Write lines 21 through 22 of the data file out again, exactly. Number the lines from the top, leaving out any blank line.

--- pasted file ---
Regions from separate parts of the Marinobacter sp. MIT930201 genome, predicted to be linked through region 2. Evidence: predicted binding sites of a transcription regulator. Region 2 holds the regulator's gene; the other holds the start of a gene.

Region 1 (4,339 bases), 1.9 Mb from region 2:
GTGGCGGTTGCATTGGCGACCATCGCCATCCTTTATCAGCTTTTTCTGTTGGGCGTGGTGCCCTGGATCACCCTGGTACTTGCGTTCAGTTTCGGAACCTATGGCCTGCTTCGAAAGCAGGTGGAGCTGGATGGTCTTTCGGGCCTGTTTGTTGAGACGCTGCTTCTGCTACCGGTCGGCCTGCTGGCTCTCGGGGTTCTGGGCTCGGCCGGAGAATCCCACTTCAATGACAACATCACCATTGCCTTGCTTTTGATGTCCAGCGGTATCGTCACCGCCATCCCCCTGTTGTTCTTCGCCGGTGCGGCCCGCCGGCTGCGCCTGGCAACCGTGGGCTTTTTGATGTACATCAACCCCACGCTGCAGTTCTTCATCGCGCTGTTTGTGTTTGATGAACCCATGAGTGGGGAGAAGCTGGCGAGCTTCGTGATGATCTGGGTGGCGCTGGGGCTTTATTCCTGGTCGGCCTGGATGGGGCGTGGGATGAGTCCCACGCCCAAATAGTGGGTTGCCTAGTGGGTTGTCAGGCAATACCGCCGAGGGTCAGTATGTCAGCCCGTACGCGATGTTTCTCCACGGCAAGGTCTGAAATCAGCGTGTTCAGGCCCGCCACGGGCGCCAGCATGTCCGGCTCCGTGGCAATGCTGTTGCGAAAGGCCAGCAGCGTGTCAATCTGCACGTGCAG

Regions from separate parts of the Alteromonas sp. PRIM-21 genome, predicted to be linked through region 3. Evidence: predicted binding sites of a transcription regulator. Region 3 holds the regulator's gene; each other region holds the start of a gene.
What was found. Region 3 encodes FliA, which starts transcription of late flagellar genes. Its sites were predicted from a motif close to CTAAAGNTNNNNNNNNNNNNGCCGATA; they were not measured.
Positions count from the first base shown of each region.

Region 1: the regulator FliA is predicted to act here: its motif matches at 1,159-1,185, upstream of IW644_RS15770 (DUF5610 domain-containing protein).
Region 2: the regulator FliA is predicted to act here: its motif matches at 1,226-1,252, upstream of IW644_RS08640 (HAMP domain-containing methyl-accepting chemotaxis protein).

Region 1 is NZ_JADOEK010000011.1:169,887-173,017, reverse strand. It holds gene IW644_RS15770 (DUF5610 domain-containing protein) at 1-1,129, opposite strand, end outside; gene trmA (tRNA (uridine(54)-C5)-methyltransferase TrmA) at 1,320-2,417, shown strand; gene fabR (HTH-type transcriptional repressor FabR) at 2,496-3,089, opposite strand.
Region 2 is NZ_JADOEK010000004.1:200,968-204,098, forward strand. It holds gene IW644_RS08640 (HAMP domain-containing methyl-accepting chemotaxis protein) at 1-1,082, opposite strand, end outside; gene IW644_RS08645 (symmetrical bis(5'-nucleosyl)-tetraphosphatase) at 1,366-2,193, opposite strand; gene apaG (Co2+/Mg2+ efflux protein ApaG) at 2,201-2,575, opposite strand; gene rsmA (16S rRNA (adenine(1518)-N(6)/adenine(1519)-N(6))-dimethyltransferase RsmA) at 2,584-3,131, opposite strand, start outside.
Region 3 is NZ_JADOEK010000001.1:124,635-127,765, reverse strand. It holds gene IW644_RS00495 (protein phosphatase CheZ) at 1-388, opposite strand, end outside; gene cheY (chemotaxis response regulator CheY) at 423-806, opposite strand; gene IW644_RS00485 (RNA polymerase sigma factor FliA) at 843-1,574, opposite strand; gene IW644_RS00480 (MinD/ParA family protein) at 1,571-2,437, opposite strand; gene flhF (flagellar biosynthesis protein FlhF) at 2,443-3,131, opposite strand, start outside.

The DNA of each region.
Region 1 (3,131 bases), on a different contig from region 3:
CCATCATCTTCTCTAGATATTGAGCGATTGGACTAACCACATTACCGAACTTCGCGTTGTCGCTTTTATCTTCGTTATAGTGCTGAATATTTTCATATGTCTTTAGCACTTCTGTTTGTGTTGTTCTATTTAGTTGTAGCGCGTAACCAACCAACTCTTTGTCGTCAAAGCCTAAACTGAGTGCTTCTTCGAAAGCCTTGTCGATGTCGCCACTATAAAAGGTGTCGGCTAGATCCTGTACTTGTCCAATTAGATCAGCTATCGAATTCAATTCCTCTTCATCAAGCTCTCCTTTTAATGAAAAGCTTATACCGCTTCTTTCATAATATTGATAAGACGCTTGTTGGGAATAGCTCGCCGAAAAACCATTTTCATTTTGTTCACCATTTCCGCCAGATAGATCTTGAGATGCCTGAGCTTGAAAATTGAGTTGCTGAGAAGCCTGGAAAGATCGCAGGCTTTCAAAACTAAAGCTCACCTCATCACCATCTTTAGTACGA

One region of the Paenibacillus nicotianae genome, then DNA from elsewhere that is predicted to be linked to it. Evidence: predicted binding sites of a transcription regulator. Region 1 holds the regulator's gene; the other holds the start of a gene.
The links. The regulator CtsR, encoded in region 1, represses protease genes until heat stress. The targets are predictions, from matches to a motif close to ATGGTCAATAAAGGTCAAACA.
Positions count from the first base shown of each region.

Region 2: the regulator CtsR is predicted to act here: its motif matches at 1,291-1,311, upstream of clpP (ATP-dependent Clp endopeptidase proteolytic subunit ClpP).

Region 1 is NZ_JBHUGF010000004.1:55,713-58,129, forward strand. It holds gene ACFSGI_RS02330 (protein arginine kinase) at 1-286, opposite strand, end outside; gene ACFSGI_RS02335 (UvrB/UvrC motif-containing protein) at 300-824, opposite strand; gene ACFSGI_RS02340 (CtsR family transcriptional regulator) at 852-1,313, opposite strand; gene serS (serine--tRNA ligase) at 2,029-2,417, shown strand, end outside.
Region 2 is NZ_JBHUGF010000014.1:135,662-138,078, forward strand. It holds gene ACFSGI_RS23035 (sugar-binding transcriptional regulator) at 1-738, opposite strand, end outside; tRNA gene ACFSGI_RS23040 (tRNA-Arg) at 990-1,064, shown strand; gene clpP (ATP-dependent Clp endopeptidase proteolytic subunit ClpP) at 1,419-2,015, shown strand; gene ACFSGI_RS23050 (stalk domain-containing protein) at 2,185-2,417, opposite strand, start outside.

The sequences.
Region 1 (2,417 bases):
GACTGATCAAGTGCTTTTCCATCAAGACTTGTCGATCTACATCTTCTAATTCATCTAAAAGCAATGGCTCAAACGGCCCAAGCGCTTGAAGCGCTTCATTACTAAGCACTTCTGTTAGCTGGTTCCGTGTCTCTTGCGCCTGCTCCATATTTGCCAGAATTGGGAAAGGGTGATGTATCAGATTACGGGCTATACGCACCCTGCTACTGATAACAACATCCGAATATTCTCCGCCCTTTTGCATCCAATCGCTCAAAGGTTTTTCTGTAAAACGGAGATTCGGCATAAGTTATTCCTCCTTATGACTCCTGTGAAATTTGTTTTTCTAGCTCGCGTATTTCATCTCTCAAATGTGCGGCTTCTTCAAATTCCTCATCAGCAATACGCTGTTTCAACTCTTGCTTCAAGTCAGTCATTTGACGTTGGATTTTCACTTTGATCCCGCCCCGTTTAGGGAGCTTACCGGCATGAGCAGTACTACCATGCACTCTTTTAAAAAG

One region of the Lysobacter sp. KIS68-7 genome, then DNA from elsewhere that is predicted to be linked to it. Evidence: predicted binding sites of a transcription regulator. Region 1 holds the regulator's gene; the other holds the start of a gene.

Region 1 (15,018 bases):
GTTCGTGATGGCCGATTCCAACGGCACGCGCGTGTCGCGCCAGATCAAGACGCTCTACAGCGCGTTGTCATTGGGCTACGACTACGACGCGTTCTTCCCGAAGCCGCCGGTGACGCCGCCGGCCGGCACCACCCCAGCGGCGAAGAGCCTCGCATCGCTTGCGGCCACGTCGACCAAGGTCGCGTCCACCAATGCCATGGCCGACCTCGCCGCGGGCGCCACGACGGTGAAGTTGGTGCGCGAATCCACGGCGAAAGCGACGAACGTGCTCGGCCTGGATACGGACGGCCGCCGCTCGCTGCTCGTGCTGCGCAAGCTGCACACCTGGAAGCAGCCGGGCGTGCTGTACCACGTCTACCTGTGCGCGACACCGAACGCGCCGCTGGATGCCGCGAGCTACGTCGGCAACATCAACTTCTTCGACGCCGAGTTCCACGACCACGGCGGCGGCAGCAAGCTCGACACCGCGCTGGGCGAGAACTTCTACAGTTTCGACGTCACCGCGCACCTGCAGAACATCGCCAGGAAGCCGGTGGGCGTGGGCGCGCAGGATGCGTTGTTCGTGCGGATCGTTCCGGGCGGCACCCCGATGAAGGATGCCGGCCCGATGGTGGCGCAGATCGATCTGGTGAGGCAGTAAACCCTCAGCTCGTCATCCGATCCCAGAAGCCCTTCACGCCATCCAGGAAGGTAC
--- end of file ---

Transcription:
The sequences.
Region 1 (2,417 bases):